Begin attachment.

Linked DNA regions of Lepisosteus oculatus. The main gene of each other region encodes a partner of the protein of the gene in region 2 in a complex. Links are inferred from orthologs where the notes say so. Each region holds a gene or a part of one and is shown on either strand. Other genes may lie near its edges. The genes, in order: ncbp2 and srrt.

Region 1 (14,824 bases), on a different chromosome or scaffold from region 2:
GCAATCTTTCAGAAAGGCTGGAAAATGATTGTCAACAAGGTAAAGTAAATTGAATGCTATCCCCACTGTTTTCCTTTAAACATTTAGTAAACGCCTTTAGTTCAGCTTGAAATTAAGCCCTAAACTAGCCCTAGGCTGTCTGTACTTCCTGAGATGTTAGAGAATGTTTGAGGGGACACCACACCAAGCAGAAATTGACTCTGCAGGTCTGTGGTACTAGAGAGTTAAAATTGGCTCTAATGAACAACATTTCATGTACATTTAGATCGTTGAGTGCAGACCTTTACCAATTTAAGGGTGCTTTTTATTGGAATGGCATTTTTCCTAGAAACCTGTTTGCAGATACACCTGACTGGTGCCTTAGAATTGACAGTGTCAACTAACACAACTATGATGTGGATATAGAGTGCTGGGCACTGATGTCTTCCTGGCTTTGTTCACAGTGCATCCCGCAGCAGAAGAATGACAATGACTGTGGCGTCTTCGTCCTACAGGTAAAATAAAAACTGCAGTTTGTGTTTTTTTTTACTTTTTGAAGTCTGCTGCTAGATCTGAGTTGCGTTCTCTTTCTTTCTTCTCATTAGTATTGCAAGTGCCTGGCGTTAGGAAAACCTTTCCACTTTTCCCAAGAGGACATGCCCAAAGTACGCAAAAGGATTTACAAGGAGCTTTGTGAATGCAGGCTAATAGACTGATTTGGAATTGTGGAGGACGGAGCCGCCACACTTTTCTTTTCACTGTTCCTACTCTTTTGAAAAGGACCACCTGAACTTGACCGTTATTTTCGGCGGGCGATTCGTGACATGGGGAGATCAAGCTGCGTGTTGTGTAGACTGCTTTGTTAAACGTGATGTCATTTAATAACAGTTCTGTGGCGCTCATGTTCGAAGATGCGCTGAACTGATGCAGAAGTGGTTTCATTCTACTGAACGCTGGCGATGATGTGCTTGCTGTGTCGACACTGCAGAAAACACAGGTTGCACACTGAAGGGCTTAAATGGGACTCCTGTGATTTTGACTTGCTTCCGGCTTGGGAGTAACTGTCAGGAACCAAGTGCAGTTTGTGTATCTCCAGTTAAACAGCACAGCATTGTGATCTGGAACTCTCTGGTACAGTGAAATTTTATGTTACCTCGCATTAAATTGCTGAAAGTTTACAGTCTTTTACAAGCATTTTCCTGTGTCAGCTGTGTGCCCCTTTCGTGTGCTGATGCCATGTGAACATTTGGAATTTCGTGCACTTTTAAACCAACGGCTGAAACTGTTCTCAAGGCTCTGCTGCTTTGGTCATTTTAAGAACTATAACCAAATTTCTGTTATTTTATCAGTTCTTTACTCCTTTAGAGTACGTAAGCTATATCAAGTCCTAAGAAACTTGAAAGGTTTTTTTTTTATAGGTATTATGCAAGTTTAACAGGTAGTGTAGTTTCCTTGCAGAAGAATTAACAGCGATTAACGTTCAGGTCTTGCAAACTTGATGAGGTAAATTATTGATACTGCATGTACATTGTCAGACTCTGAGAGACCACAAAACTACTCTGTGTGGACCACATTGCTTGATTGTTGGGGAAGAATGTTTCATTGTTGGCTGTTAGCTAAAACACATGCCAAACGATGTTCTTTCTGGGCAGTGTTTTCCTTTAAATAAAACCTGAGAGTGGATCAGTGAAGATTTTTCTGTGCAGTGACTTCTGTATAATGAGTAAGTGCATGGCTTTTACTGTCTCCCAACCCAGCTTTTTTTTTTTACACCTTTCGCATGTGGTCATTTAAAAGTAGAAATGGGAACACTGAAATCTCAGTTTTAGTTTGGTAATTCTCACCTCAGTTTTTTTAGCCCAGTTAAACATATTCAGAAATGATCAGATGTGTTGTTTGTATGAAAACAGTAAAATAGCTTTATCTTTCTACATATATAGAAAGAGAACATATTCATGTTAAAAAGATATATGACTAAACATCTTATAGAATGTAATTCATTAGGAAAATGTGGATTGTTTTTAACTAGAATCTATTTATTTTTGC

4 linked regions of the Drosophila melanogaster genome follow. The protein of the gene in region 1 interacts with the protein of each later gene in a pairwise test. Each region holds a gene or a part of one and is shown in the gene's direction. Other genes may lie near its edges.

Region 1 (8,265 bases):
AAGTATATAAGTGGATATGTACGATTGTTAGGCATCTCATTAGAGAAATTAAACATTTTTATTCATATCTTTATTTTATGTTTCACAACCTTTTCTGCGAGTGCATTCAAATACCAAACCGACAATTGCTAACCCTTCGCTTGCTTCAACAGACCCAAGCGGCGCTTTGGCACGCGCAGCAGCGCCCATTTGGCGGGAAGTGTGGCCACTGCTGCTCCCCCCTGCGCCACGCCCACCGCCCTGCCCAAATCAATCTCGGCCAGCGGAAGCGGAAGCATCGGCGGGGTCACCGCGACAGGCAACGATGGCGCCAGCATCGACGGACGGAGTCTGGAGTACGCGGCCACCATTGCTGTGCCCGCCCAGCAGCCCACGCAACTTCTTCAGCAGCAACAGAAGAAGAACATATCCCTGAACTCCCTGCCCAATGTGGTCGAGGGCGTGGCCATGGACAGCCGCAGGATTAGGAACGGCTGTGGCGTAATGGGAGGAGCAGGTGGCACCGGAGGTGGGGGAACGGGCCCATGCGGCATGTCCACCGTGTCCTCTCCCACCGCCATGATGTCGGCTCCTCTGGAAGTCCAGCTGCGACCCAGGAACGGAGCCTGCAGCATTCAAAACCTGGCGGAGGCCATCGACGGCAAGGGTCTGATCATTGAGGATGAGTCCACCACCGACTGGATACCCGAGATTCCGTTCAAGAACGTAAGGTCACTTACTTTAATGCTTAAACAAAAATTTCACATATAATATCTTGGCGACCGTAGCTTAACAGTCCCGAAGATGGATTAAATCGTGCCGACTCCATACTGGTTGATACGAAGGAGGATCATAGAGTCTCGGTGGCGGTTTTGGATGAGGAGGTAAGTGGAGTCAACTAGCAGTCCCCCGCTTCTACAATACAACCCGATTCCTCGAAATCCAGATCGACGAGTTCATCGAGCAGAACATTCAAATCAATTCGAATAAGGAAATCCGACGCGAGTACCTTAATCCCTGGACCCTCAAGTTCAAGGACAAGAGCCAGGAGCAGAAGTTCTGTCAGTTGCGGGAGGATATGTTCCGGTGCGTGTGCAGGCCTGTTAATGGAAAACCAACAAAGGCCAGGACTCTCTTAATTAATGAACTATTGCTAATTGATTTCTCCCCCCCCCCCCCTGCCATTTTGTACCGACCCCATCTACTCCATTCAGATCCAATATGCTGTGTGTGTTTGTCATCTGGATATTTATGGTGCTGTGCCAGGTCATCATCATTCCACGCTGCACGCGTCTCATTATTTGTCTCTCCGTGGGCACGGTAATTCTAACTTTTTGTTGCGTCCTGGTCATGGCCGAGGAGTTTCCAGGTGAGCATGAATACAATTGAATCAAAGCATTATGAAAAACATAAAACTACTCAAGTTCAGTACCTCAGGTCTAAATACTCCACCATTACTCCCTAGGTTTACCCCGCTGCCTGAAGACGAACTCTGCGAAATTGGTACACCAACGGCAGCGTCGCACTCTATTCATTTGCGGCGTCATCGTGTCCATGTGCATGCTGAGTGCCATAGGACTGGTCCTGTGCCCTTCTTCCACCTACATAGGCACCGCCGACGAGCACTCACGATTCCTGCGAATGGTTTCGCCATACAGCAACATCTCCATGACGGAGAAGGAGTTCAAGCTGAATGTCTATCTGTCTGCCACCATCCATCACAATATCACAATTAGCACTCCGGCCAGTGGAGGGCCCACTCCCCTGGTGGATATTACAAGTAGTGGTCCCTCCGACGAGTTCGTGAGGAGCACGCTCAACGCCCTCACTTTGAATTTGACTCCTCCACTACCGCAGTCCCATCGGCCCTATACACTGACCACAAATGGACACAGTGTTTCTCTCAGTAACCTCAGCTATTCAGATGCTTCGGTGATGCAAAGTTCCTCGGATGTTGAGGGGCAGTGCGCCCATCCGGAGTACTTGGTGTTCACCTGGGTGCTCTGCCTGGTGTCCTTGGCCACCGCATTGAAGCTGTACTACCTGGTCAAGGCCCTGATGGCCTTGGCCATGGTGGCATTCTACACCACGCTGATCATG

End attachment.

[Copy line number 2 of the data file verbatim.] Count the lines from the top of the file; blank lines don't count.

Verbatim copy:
Region 1 (14,824 bases), on a different chromosome or scaffold from region 2: